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  • John T. Redman, CRE

Sermon Easter Sunday April 10, 2023 Given by Pastor John Redman


Today’s Epistle reading says If we have been united with him in a death like his, we will certainly be united with him in a resurrection like his. But what does that resurrection look like? How can we possibly know what form it took? Can mere descriptions, written in a limited language some fifty years after the actual event convey with any accuracy what really happened on that first Easter morning? Where were the eyewitnesses? Where were the scribes and historians? Was this resurrection purposely downplayed and hushed up by the Temple authorities and the Romans to keep things calm through the week of Passover observances in a city mobbed by nearly a million people and the constant threat of rebellion throbbed just beneath the surface? The man known as Jesus Barabbas was not just a common thief, he was a rebel, a revolutionary who had fomented rebellion against the Romans. But he is the one the Romans set free, according to Matthew this was a Passover custom where a prisoner is set free. And the crowd, whipped up by Temple authorities and their minions, chooses Barabbas.

But all that is only the death of Jesus, what about uniting with him in his resurrection? And what does that really mean? We know that Jesus was with his Father before the time he became flesh to live among us, so is that how he returns upon resurrection? He tells Mary Magdalene that he will be returning to his Father and to go and tell the disciples. We do have accounts that according to the Gospel were written in order that you may believe that Jesus is the Messiah, and that through your faith in him you may have life.

And here we are, having life through faith in the belief that Jesus has been raised. But raised how? How can it be that this amazing and powerful force of the universe is manifested only in the resuscitation of a corpse? No, the concept and realization of the Resurrection Experience is so much more than having a physical body that came out of a tomb to walk around and grill fish is nothing compared to the bright light of faith and life that surrounds us on this Easter day and every day. Imagine the burst of energy that must have sprung from the walls of that tomb. How else would it have been found empty?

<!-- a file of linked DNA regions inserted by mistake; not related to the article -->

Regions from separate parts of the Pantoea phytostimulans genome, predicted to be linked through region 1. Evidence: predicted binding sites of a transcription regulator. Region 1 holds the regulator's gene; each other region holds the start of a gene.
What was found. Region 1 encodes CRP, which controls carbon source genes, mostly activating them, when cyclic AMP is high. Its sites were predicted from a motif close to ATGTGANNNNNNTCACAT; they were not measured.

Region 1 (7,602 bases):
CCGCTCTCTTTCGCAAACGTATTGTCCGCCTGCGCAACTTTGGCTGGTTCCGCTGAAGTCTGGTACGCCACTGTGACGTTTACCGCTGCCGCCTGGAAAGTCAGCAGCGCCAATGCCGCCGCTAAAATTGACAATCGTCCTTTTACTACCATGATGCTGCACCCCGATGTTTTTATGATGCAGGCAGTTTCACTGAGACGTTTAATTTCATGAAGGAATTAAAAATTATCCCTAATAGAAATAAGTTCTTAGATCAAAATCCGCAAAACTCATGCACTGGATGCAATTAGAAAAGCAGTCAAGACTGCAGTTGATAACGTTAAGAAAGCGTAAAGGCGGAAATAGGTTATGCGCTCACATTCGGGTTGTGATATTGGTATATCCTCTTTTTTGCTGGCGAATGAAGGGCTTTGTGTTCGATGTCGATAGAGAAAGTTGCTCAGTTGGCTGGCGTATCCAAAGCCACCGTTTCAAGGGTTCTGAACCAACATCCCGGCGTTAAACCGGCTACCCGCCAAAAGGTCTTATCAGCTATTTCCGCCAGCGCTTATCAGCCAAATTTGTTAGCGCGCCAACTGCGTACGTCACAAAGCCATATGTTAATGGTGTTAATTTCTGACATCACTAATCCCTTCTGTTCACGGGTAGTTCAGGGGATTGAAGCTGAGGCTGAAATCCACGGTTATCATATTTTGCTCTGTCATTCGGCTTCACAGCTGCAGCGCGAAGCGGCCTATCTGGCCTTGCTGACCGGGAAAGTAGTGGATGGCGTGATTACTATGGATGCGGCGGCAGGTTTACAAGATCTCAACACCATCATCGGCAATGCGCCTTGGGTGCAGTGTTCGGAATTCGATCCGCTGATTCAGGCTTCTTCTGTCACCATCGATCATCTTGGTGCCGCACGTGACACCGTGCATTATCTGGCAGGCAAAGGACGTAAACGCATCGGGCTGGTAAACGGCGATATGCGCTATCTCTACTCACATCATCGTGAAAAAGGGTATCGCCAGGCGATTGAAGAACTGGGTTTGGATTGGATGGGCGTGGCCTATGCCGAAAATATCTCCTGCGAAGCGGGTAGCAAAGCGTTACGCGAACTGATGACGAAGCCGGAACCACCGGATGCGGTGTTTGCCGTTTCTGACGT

The legendary Shroud of Turin has been studied and discredited as a medieval fake for more than two centuries, but recent spectrographic examinations of the fibers of the shroud show them to be consistent with linen fibers of first century Palestine. And the image of the face and body on that linen to this day cannot be attributed to any technology we have, not to dye, or ink, or paint or heat transfers or irradiation. So, what caused that image not to just to appear on that linen, but be sublimated into its fibers? Mysteries that supersede our feeble understanding are really nothing new when you consider that perhaps a moment in God’s consciousness could be a century in ours.

But what really happens in the resurrection experience? How does this concept of eternal life take us beyond mere physical vessels, as Paul called our bodies?

One explanation of how resurrection can come upon us, indeed each of us, comes from physicist and musician Aaron Freeman, who says you not only want a pastor at your funeral, but you’ll also want a physicist to speak. You want the physicist to talk to your grieving family about the conservation of energy, so they will understand that your energy has not died. You want the physicist to remind your sobbing mother about the first law of thermodynamics; that no energy gets created in the universe, and none is destroyed. You want your mother to know that all your energy, every vibration, every Btu of heat, every wave of every particle that was her beloved child remains with her in this world. You want the physicist to tell your weeping father that amid energies of the cosmos, you gave as good as you got.